- Photo Imaging
- Personality type:
- Assisting a photographer in all aspects of their work
- Doing whatever is necessary to ensure that a photographic shoot runs smoothly
- Assisting in everything from administration, to the shoot, to scouting locations
Is this role right for me?
To do this role, you will need to:
- be willing to learn
- be organised and practical
- understand how to operate digital and traditional cameras, and scanning equipment
- anticipate the needs of the photographer
- have excellent communication skills
- be able to foresee and evaluate potential problems, and deal with them calmly
- be skilled in image-manipulation and image-management software
- possess good office skills
- pay close attention to detail
What does an Assistant Photographer do?
Getting a job as an Assistant Photographer is one of the best routes into a career in professional photography.
Assistant Photographers can learn on the job from a professional, without the responsibility of running a business or producing professional quality images before they are ready.
They must do whatever is necessary to ensure that a photographic shoot runs smoothly. Usually, this involves preparing sets, checking that all equipment is functioning properly, setting up lighting and accessories, taking meter readings, uploading files and transporting film or prints to and from laboratories.
When working from a studio, an Assistant Photographer will help out with general administration, keeping the sets clean and tidy and printing photographs as required. They will be expected to catalogue and optimise digital files, to scan film and to assist with image manipulation and enhancement.
They will also keep records of the film stock, exposures, lighting set-ups, as well as the names and details of art directors, models, stylists, animal handlers and other contributors. When clients are present during a shoot, it is the Assistant Photographer's job to play host and shield the photographer from unnecessary interruptions.
On location, the Assistant Photographer's duties may involve making a technical assessment of the site in advance, checking for vehicle access, power and communications facilities. They will often organise transport, catering and accommodation, set up equipment, and source a local laboratory or reliable courier.
High-profile photographers sometimes employ several Assistant Photographers who are then known as First Assistant, Second Assistant, and so on. Duties will be divided between the various assistants at the discretion of the photographer. In most cases, the First Assistant provides direct support to the Photographer on set, while the Second Assistant assists with production and general administration.
Will I need a qualification?
The Advanced Apprenticeship in Photo Imaging would give you an excellent grounding in this role, along with professional experience.
There are also many excellent college courses around the UK which could provide you with a sound technical grounding, as well as access to work placement schemes.
If you are considering taking a photo imaging course in higher education, the following courses have been rigorously assessed by the photo imaging industry and awarded the Creative Skillset Tick for the high standard of education they provide and the extent to which they prepare you for a photo imaging career:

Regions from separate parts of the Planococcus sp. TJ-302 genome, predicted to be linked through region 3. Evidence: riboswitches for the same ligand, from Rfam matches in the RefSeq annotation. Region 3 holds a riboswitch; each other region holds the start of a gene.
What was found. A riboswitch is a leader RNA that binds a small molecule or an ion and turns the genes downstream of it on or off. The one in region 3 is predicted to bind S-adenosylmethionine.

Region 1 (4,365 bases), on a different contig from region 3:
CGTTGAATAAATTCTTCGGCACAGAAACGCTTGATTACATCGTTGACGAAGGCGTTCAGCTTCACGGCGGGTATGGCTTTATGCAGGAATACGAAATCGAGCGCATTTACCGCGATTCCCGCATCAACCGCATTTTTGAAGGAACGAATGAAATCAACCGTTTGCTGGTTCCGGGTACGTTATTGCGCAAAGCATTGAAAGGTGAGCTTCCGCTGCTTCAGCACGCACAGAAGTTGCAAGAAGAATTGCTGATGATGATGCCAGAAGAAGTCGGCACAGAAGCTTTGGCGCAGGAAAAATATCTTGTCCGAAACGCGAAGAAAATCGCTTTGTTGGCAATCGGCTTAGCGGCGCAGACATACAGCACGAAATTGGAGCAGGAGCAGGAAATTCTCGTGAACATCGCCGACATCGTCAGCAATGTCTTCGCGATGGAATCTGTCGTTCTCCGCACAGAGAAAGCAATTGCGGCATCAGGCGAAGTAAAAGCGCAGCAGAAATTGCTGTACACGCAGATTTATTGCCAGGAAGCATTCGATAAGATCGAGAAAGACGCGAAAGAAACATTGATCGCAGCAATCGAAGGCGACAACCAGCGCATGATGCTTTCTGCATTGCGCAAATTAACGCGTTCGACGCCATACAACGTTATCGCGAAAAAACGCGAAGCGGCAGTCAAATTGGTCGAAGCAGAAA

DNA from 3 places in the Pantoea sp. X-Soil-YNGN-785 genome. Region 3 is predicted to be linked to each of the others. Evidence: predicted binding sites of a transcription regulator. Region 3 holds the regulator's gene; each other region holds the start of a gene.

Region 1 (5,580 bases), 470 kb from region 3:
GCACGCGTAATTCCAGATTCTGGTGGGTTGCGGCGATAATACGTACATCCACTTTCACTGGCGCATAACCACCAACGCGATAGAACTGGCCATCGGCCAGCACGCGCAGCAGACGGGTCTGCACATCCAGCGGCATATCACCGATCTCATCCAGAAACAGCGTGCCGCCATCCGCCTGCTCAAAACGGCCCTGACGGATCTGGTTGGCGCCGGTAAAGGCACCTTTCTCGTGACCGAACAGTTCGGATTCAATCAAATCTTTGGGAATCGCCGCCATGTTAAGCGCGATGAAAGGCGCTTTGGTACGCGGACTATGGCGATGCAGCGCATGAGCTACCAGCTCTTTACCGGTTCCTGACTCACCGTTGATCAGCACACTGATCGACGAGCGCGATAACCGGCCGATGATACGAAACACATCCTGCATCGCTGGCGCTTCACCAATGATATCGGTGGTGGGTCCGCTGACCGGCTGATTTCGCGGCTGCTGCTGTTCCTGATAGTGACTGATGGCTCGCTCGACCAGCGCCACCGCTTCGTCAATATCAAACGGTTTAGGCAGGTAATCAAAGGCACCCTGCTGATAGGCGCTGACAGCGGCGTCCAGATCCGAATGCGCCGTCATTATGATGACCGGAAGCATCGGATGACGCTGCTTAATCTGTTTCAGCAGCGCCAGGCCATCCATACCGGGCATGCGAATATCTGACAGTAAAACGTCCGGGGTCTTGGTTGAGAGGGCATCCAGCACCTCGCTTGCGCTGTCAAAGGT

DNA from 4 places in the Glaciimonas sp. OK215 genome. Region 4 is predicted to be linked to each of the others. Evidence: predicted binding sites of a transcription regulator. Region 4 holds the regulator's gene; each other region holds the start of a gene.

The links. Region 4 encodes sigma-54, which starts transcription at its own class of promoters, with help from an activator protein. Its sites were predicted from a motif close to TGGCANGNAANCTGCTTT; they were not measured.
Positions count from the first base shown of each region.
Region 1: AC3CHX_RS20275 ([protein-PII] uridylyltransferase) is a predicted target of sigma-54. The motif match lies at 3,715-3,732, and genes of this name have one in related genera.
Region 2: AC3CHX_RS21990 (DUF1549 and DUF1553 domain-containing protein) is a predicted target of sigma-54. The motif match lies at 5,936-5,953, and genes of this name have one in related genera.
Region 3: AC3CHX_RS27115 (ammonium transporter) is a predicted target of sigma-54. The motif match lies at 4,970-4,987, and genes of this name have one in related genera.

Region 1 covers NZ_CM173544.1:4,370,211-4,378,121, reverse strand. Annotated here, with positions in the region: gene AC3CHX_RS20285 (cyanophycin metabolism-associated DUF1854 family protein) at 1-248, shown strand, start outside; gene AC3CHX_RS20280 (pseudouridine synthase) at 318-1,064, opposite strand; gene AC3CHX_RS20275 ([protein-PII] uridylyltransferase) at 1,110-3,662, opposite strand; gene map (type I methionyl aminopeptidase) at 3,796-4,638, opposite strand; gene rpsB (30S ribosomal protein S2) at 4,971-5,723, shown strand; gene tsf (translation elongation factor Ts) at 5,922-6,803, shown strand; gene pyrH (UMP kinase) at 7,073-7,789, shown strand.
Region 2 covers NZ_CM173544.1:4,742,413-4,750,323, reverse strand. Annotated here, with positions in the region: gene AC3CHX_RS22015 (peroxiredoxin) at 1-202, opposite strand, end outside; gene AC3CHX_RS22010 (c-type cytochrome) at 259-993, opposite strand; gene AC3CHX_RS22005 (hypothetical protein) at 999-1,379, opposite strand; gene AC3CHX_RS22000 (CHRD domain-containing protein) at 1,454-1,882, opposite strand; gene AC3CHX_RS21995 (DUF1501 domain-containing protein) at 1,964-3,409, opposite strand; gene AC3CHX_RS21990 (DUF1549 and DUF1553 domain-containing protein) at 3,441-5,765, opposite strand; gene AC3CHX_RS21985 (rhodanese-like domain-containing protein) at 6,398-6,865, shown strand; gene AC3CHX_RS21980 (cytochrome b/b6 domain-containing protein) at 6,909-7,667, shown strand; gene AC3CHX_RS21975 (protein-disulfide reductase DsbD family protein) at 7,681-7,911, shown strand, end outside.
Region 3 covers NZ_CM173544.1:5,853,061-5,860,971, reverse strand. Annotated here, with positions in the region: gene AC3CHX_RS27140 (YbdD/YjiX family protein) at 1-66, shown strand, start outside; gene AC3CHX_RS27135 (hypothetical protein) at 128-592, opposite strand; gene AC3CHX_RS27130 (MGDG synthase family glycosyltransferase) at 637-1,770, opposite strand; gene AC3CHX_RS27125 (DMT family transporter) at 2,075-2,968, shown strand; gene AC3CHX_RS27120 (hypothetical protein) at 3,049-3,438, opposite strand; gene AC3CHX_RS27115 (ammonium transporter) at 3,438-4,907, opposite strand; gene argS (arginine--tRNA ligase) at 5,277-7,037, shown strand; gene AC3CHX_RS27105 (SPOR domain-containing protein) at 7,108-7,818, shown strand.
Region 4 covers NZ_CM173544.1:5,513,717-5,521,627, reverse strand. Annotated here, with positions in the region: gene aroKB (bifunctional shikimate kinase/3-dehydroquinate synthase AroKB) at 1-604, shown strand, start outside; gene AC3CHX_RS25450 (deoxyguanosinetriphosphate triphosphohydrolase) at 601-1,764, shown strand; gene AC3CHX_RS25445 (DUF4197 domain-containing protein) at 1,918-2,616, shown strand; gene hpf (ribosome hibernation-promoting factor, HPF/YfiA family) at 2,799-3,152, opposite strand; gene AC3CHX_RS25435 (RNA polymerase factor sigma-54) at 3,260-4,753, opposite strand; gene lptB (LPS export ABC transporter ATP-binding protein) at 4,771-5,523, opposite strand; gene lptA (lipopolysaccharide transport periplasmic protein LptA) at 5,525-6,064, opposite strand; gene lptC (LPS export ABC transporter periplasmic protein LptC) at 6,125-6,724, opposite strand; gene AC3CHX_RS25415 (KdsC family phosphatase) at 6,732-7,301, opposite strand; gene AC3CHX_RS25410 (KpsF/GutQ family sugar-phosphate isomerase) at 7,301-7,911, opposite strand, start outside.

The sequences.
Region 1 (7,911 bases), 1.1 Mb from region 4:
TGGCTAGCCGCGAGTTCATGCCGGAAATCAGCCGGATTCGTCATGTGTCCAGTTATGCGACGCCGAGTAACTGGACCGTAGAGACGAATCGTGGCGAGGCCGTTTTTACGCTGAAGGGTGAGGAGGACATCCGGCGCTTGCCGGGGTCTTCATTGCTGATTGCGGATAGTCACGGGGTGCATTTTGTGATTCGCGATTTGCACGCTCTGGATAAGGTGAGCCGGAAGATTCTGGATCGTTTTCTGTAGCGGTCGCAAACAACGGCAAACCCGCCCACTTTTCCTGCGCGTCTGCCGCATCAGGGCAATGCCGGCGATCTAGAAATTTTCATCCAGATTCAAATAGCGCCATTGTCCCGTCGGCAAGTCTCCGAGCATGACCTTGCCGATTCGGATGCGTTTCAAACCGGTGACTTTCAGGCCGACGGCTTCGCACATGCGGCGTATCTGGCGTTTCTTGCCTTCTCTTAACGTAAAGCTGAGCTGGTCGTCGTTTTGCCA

The LBIPP offered by the BIPP (British Institute of Professional Photography) has a good reputation with employers.
Employers may support work-based qualifications, such as Apprenticeships and NVQ/SVQs.
Membership of the British Institute of Professional Photography (BIPP), the Association of Photographers (AOP) and the Master Photographers Association (MPA) may also be beneficial to you. The BIPP and the MPA offer a range of qualifications that enable a candidate to benchmark their skills against other successful practitioners working in the industry.
What’s the best route in?
This is an entry-level job, so you may find photographers who will take you on with little or no work experience. However, most will prefer you to have some form of formal photographic training or previous experience in photography, fashion or advertising before seeking work.
As such, in most cases you will need to be able to demonstrate a good grounding in all creative and technical aspects of photography, set construction and lighting. You will then understand the necessary preparation, execution and presentation required for each job, and also be able to meet with clients, art directors, models and other contributors and understand their discussions with the photographer.
While some leading photographers or photographic studios may employ several full-time Assistant Photographers, others cannot afford to employ one. So, you may find that working as a freelance Assistant Photographer to a pool of professionals is the best way to maintain regular employment. It will also give you the opportunity to observe at close hand the working practices of a number of different photographers.
It’s important for you to put together a portfolio of photographs to show potential clients and employers. This should be well presented and consist of 10 to 15 images, revealing a broad range of skills and abilities.
You are likely to be subject to physical stresses from carrying heavy camera gear indoors and out, in all seasons, come rain or shine. You should therefore seek training about appropriate techniques for lifting and moving equipment. You would also need to understand Health & Safety legislation and manage the risks associated with the use of electrical lighting, equipment and props.
You will be expected to possess a full, clean EU driving licence.
Photoassist is a website where you can register and find work as an Assistant Photographer.
Where might the role take me?
A job as an Assistant Photographer would prepare you well for most photography jobs, including: